If you’re a parent in the 21st Century, you probably have a hard time getting your children to stop staring at their phones or the TV. With the school holidays coming up, you’ll want to make sure your kids have plenty of activities to get them away from their screens and into the greens!
If we can get our children to become more invested in veggies, goodness and sustainable food processes, they’ll have a brighter future ahead of them. Try these easy gardening projects with your kids to show them how exciting it can be to learn about and experience how food is grown.
EGGS-TRA HAIRY PLANTERS
Create adorable, eco-friendly planters using eggshells and mustard, alfalfa or flax seeds. Carefully remove the top of an egg, empty it out and wash out the inside. Place a damp piece of cotton wool inside and sprinkle your seeds on top.
Draw a smiley face on your eggshell and over the next few days, you’ll begin to see the seeds sprouting upwards – and giving your little egg man a wonderful head of hair. This fun, educational activity is the perfect way to keep your children interested in gardening projects!
MENTAL FOR LENTILS
Packed with protein, fibre and carbohydrates, the unassuming lentil was actually one of the world’s very first cultivated crops. Known locally as imidumbe, this cousin of the pea requires very little water to grow and has a carbon footprint 43 times lower than that of beef – making it a great-tasting and environmentally-friendly substitute for meat. You can even use lentils to make a super tasty veggie burger!
With all that goodness and flavour, you’d think it would be more difficult to grow your own lentils at home but in this simple garden project, all you’ll need is: a few lentils, paper towels and a glass jar. Place sheets of paper towel into the jar until it’s completely full, then add just enough water to wet the towels. Now push your lentils along the side of the jar until you can see them fixed snugly between the paper towel and the glass.
Once the lentils have sprouted, they can be planted in the garden. If you’d like to eat your sprouts as they are, keep in mind that all jar-sprouted seeds should be blanched in boiling water before they’re eaten.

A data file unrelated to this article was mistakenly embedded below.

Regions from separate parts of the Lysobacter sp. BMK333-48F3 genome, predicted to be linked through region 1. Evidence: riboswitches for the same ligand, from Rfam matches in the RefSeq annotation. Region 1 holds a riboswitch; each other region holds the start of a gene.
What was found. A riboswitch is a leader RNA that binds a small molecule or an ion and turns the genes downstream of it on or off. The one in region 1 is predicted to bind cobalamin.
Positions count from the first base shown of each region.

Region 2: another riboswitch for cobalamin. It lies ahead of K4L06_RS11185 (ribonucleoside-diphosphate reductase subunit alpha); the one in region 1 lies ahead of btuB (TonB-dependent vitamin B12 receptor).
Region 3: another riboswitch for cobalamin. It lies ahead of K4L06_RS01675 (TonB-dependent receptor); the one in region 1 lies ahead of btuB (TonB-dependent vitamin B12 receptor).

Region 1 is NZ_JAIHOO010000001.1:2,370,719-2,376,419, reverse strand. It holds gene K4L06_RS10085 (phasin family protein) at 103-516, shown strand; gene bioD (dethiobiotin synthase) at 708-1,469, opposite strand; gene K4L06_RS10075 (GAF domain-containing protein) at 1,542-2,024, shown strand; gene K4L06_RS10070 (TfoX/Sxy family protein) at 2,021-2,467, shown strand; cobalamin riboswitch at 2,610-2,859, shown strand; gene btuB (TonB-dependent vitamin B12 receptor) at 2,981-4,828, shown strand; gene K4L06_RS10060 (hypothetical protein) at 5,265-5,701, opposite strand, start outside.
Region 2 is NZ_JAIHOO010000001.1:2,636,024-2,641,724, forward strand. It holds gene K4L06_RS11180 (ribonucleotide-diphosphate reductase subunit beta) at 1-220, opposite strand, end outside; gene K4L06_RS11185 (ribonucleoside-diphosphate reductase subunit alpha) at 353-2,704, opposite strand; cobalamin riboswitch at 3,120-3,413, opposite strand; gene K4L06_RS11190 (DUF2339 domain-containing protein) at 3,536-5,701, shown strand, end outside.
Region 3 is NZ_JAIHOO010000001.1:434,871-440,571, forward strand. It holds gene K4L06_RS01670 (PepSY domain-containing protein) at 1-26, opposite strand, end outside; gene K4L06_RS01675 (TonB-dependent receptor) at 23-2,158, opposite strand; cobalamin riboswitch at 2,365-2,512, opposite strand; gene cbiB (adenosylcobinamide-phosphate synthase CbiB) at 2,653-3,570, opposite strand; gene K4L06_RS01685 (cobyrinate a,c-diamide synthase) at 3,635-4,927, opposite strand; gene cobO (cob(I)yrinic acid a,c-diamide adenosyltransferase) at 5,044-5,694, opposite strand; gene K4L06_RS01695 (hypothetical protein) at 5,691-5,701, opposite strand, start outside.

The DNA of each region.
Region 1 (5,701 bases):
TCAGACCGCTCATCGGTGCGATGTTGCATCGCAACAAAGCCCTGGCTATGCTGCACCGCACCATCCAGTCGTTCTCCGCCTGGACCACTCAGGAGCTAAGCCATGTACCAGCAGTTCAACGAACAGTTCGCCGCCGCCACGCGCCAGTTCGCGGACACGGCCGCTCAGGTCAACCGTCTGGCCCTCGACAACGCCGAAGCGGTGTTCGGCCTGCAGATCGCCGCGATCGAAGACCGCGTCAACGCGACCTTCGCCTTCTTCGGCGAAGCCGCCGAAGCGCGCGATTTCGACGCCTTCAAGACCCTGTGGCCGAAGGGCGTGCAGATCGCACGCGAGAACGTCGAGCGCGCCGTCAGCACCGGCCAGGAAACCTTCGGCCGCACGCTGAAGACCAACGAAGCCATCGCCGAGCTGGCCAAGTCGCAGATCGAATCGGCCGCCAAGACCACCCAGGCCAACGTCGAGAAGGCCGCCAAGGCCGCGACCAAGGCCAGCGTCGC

The leafy top of a beetroot is often chopped off and thrown away, but did you know that beet greens are actually the most nutritious part of the vegetable? Beet greens contain plenty of iron, magnesium, as well as vitamins A and K. So it’s easy to see why we’ve featured them as one of our Future 50 Foods.
Beet greens are also extremely easy to cultivate at home! All you need is a beetroot with its greens still attached and a shallow dish filled with water. Remove the greens and cut off the top of your beetroot, leaving about a centimeter of the vegetable behind. Put the beets cut-side down in your water and place on a sunny windowsill. Your little ones can monitor the growth and in just a few weeks, they’ll find a healthy head of beet greens ready to be added into the next family feast.
If you place a white flower in a vase with a mixture of blue food colouring and water, you’ll find that the petals will eventually begin to turn blue themselves. This activity is an interesting way to show your children how plants absorb nutrients and that whatever a plant takes in will affect the way it develops.
To try this experiment for yourself, you’ll need: 2 small vases, food colouring and 2 white flowers – daisies, roses and carnations work best. Pour water into the glass jars and place one flower into each vase. Add a few drops of food colouring into one of the vases and leave the other without colouring, so that you can gauge the change in the other flower.